Emission Control Parts
Not Just Blowing Smoke
It's no secret that driving an automobile that uses internal combustion produces certain gases that are harmful to the environment. Both the extraction process and the burning of fossil fuels ultimately lead to a buildup of greenhouse gas and lead to the worsening of an already dire climate crisis. Most vehicles on the road today feature several components and systems that work to reduce the amount of noxious material they emit.
Older cars like the 1970 Chevrolet Chevelle were highly inefficient and polluted in a range of ways. Their fuel tanks, carburetors, crankcases and exhaust systems all led to harmful emissions through evaporation (known as vapor emissions) which allowed hydrocarbons and lead compounds to be pumped from the engine directly into the atmosphere.
Today, the Environmental Protection Agency requires cars to use a system to reduce the emissions produced by automobiles. The Evaporative Emission Control system, or EVAP, was developed to trap and reuse harmful fuel vapors which consists of these main components:
- Fuel Tank
- Gas Cap
- Liquid-Vapor Separator
- Fuel Vapor Canister
- Vent Control Valve
- Purge Valve
- Vent Hoses
- Fuel Pressure Sensor
When your 2010 Ford Explorer is off, the vent control valve opens and the purge valve is closed. When you start your car, the computer commands the vent control valve to close, and the purge valve to open. The vapors from the fuel in your fuel tank vent to the fuel vapor canister. The fuel vapor canister contains activated charcoal that absorbs the fuel vapors for reusing.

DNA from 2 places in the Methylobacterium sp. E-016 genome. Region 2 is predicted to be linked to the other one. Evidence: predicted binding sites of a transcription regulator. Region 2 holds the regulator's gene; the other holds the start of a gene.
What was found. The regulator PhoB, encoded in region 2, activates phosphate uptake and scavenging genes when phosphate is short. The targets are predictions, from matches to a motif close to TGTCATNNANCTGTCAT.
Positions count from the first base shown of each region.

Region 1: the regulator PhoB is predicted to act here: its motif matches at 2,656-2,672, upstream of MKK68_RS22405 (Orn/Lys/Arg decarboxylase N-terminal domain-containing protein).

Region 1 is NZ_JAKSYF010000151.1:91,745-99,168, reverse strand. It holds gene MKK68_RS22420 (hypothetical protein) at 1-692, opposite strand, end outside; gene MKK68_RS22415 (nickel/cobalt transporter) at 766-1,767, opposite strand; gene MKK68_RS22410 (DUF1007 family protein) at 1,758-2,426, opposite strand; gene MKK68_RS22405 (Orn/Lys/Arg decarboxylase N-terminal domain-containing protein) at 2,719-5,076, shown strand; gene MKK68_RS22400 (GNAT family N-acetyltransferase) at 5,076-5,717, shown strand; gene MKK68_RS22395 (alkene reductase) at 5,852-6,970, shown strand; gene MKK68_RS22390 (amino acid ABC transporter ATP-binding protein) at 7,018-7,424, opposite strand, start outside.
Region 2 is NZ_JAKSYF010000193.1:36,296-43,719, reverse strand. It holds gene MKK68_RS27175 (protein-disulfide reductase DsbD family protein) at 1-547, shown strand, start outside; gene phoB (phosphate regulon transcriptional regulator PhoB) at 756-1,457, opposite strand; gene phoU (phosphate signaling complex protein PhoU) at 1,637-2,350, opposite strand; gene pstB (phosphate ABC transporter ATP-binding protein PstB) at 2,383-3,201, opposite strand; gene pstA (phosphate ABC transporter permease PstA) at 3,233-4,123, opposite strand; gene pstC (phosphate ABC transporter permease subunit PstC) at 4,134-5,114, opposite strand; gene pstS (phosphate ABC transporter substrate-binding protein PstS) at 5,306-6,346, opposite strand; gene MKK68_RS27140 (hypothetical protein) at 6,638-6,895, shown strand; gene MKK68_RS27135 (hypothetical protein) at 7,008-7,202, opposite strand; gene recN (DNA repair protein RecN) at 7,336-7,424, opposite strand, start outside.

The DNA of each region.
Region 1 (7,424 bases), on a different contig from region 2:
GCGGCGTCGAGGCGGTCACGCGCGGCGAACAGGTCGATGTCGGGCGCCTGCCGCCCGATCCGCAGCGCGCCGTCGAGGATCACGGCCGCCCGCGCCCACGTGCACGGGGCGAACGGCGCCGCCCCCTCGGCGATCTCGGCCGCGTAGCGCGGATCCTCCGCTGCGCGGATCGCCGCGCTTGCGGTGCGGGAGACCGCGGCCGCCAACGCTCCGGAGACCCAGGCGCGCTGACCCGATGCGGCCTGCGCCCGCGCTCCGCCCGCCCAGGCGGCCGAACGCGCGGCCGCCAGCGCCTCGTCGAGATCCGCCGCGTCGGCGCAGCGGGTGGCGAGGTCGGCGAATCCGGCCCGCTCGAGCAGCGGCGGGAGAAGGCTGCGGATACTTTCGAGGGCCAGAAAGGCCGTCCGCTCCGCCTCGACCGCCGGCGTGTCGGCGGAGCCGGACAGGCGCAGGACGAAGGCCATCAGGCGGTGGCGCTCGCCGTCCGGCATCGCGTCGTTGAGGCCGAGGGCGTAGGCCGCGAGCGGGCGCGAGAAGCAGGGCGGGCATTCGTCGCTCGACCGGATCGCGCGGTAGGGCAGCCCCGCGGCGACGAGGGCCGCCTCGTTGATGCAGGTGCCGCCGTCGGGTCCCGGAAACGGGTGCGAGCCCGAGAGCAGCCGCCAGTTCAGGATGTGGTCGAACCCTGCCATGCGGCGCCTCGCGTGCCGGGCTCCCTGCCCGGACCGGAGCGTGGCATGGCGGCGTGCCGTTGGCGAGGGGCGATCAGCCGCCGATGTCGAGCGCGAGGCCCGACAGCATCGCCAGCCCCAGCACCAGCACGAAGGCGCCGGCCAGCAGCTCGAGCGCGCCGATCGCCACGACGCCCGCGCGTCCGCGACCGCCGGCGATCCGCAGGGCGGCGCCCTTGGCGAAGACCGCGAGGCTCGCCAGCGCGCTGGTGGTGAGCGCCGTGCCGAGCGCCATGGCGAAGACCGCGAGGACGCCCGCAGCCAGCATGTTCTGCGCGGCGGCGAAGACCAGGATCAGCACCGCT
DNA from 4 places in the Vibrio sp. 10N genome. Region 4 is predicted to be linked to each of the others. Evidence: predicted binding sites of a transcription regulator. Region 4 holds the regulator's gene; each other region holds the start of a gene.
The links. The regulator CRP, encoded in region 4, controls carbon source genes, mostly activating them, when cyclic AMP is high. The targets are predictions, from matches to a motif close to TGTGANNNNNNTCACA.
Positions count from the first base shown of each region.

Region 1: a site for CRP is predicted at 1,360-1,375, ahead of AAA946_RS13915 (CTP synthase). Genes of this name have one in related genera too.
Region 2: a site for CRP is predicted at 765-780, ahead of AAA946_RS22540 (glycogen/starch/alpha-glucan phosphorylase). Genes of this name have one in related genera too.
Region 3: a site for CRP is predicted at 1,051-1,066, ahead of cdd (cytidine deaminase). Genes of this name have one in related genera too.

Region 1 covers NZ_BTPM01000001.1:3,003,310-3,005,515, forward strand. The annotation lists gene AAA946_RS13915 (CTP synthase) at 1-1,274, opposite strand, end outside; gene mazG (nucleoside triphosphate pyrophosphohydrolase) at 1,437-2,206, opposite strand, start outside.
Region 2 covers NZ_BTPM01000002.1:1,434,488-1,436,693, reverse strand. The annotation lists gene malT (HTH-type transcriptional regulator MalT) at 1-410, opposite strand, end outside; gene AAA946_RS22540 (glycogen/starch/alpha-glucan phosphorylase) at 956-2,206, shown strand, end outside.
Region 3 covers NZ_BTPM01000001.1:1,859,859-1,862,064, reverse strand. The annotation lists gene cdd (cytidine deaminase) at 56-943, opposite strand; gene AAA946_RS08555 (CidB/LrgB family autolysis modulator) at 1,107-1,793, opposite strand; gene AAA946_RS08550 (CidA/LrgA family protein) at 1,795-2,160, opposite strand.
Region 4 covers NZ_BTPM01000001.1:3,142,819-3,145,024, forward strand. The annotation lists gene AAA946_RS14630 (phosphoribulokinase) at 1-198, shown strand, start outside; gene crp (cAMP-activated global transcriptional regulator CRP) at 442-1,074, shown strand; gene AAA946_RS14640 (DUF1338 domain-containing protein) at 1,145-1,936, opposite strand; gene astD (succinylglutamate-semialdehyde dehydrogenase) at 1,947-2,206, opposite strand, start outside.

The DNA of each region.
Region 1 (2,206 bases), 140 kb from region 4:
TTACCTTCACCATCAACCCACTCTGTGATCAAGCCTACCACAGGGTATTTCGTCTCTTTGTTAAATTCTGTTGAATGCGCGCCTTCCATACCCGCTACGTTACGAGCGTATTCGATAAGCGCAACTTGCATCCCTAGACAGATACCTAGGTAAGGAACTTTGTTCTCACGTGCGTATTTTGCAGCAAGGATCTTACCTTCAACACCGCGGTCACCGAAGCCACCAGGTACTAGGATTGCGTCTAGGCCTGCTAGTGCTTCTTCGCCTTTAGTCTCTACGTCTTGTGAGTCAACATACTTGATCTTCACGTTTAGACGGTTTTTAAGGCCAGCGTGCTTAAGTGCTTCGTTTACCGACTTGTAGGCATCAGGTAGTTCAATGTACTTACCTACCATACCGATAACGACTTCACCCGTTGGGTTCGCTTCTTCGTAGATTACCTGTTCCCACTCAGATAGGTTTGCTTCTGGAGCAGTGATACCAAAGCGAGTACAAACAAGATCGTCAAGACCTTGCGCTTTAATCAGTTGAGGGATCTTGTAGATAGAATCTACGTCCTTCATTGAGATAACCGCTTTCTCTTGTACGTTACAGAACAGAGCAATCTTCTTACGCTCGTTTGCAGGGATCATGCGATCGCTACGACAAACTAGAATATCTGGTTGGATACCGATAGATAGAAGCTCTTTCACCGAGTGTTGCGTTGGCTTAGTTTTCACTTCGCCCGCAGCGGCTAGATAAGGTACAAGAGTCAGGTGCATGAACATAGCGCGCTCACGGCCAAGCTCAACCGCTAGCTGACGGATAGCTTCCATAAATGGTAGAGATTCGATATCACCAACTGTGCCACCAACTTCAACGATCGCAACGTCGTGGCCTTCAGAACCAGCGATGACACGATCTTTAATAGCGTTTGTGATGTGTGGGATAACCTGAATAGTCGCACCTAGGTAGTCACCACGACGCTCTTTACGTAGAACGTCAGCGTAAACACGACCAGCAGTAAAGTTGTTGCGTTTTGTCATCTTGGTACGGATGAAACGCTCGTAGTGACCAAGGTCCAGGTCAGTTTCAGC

Reduce, Reuse and Recycle
Two other systems, Positive Crankshaft Ventilation (PCV) and Exhaust Gas Recirculation (EGR) were developed to reduce emissions. PCV system was introduced in the early 1960s. During the final portion of the combustion stroke, some leftover fuel and air mix tend to leak from the piston sealing rings into the crankcase. This is referred to as "blow-by" and it must be removed before it can settle in the crankcase, or it will combine with oil to turn into sludge or dilute the oil. The EGR works by redirecting a small portion of exhaust gas to the engine's combustion chamber by way of the intake manifold. This reduces the amount of nitrogen oxide that is a biproduct of internal combustion.
These intricate systems require a symphony of functional components to work properly, and they can wear down over time or fail completely. If you've noticed a decline in your gas mileage, or your vehicle is idling poorly or sluggish when you accelerate, this could be an indication of failing parts of your emissions control systems. If your check engine light has illuminated and is throwing an EVAP code (P0440, P0442, P0456 etc), check NAPA AUTO PARTS near me, and come on in! We have all the parts, tools and Know How to get your vehicle's emissions control system performing at its best, so we can all breathe a little easier.